Brouwerij De Landtsheer - Malheur 12
From being a new star of Belgian brewing, Emanuel “Manu” De Landtsheer has become an old friend of our club. I hope that the frequency with which he launches new beers doesn't mean that we shall soon be taking him for granted. New breweries are less common in Belgium than in the United States, but no less welcome.
Manu seems to introduce a new beer every year. At least, he has done so far. The brewery has existed only five years, and its range of brews – under the name Malheur - is increasingly impressive. Its name means “misfortune”, but that is just one of those wry jokes that Belgians love putting on beer labels. Here is a recap and a progress report:
Manu opened the brewery to restore his family's tradition. They had for five generations been involved in a brewing business that traced its origins to the 1600s. Their original brewery closed just before World War II.
The family continued to grow hops until the 1970s. Their home is in the little town of Buggenhout, on the road from Aalst, one of Belgium's hop-growing centres, to the historic city of Mechelen (which is between Brussels and Antwerp. Manu, then in his late teens, remembers rushing home from school on his bike to help with the picking, and recalls the aroma in the oast as they were dried. His father became a local distributor for the suitably hoppy Czech classic Pilsner Urquell - and then the mayor of Buggenhout.
“As I grew up, we all talked about re-opening our own brewery one day. When my father died in 1991, I decided I must make this dream true”.
The family house, still occupied by Manu's mother Monique and one of his sisters, Martine, is now linked by an entrance to a new building. The latter, in a similar architectural style, houses mash-tun, kettles and fermenters. The stainless-steel, 25-hectolitre, brewhouse was supplied by the Belgian firm of Meura. The brewer is Luc Verhaegen, who worked at De Koninck, in Antwerp, and more recently in Wieze, at Van Roy, which closed in April of 1997.
In 1997, Malheur put in its first brew, with a gravity of 1045-1047 (4.25 per cent alcohol by weight; 5.3 by volume). This is a golden ale, made from three varieties of French barley. These are all Pilsner malts. A fourth, speciality, malt is also used. This has variously been Caravienne, Munich and Aromatic, as the brewer has experimented in developing the product. No sugar or adjuncts are used in the brewhouse. An infusion mash is employed, with town water that is medium soft.
The hops are Saaz, Styrians and Hallertau-Hersbruck, all as blossoms, in three additions. “Having grown and picked hops, we could hardly use pellets.”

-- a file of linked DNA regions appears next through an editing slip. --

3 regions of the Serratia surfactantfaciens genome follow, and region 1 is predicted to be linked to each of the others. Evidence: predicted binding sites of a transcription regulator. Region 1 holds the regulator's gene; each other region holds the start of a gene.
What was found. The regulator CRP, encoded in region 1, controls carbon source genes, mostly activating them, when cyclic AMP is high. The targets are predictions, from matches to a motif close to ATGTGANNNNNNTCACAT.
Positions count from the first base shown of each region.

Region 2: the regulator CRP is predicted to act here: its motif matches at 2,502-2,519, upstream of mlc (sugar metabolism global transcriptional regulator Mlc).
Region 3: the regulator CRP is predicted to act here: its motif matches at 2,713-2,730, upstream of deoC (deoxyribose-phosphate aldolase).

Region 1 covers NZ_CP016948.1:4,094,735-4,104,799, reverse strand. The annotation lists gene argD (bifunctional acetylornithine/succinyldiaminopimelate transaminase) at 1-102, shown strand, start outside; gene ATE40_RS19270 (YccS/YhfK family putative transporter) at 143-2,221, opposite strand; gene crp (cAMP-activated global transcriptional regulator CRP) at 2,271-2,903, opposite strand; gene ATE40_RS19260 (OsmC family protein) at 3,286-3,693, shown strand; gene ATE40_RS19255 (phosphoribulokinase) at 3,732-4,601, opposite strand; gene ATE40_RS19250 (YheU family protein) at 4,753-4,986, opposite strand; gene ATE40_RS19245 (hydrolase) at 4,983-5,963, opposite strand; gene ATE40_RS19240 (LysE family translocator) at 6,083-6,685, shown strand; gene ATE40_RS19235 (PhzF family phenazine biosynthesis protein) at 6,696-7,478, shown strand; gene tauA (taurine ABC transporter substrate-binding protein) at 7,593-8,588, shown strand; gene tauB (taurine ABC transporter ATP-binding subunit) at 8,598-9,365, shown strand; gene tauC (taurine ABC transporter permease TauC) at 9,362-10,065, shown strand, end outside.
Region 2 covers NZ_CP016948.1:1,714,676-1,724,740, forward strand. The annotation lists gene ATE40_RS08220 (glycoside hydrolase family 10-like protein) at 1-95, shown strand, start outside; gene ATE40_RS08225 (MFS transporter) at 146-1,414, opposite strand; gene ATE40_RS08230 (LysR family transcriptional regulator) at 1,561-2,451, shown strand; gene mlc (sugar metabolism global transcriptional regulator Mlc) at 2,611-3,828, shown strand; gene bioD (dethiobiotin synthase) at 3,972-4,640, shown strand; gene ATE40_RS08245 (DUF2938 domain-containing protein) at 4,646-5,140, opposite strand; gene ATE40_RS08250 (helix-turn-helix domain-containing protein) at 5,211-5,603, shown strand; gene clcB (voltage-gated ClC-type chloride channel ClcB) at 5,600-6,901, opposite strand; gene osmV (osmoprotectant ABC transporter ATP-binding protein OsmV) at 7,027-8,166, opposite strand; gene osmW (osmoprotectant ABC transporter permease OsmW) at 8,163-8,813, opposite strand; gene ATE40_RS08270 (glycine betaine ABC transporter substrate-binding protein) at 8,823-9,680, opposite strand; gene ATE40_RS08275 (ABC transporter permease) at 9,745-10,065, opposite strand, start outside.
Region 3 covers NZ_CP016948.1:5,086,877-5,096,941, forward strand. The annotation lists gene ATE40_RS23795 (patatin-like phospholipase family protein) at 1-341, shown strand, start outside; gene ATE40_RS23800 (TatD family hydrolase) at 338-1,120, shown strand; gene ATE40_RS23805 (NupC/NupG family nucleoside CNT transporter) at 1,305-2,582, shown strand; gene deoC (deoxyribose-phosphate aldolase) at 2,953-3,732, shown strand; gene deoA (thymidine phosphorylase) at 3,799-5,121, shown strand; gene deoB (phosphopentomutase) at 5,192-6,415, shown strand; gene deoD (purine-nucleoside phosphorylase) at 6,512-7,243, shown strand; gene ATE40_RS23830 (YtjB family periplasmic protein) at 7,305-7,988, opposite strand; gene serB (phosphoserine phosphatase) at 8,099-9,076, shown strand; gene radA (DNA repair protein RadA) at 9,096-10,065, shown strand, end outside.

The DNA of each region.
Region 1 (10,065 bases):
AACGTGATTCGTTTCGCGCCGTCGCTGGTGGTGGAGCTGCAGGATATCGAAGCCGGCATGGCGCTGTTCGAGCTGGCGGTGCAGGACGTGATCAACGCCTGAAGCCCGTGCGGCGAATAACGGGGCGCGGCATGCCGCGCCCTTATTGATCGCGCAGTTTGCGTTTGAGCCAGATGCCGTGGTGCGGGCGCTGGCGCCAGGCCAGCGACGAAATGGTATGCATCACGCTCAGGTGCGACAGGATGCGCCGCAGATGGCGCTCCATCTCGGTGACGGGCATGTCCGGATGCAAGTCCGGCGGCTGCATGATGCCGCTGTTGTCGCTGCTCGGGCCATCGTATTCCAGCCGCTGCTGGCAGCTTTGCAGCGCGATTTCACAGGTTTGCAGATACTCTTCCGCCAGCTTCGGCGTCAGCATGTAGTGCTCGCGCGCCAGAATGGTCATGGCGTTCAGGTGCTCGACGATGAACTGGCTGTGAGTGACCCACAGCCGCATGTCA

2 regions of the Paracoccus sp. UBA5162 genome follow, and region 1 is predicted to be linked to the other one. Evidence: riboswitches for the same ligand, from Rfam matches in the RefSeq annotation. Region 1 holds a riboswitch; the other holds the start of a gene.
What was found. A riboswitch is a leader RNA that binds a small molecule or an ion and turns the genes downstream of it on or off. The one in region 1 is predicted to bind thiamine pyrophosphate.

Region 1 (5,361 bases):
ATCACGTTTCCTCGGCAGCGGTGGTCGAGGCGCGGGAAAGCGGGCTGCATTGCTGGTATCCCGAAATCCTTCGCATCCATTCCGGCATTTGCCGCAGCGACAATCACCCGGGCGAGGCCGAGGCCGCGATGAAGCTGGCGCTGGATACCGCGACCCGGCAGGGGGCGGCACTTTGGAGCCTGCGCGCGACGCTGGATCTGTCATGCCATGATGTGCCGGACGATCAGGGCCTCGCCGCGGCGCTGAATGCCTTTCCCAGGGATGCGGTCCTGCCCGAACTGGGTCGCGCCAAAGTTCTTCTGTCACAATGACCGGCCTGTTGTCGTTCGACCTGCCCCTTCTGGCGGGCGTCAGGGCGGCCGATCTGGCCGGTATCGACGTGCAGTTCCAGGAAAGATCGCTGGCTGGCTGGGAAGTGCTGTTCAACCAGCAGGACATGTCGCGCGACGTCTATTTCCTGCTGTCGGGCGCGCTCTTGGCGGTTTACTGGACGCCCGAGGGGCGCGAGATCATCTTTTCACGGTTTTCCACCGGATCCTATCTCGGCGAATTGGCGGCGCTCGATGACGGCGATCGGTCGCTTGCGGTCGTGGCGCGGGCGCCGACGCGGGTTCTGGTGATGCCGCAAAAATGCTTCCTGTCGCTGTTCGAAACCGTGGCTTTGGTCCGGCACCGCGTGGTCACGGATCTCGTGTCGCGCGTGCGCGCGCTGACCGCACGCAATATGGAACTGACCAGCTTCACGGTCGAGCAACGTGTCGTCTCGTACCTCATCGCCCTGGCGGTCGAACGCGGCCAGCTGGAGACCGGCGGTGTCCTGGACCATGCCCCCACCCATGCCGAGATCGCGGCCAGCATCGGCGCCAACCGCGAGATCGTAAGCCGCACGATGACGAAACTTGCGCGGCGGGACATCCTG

The yeast is from the nearby De Smedt brewery, known for its Affligem abbey ales. The beer is bottled at De Smedt, with a priming of pale candy sugar and a dosage of the same yeast. It is then brought back to Malheur for bottle-conditioning. There is also a draught version.
“We want to use basic, straightforward ingredients to make a fresh, lightly hoppy, refreshing ale that is easy to drink.We think the draught is especially quaffable and the bottled version more soothing.”
The label bears a number four. Why? “Four generations of brewers?” proposes Manu. “But surely there were more?” Perhaps, he suggests, it means that you can drink four without feeling drunk. “I don't know - I just wanted a number as part of the design.” When I had a second sampling, in London, I was particularly struck by the Saaz hop accent. I also noticed a spiciness. Perhaps this was due to the citric, perfumy, yeast, though the culture has been re-cropped at Malheur, and has gained its own character. At the brewery, I found the bottled product very aromatic, rose-like and slightly oily. The draught had a more obviously orangey flavour and a big, fresh Saaz character.
I was also asked at the brewery to taste several vintages. At two months, the beer still had some yeasty sourness. At four, it was very assertive, with an almost stony, flinty, grassy, Saaz character. At eight, the oily, rosy characteristics were coming to the fore, and Manu thought he detected nuts and honey. I was not sure, but definitely found honey in flowery version of only 40 days that had been filled into a 75-centilitre bottle with a cork.
Soon afterwards, Malheur 6 was launched, at 5.8v (4.6w). This is hoppier, fruitier and spicier, with a very good, cleansing, acidity. Then came Malheur 10, launched as a Millennium brew. I tasted this at a time when Manu was planning his Champagne version. It was not clear at the time whether this experiment would work. Were it to work, it would be a remarkable new specialty.
Our latest selection is a darker, richer, interpretation: Malheur 12.
Tasting note: The colour is a dark chestnut, the flavours nutty and fruity, and the texture syrupy. I was reminded of Belgian waffles, fruit breads, and the apple syrup of Liège.
Food pairings: Try this with goose liver paté, as though you were drinking a Sauternes. Or, if you are in a more down-home mood, corn bread or hush puppies. Or any of the above. If you can lay your hands on any of that apple syrup, try it with pancakes.
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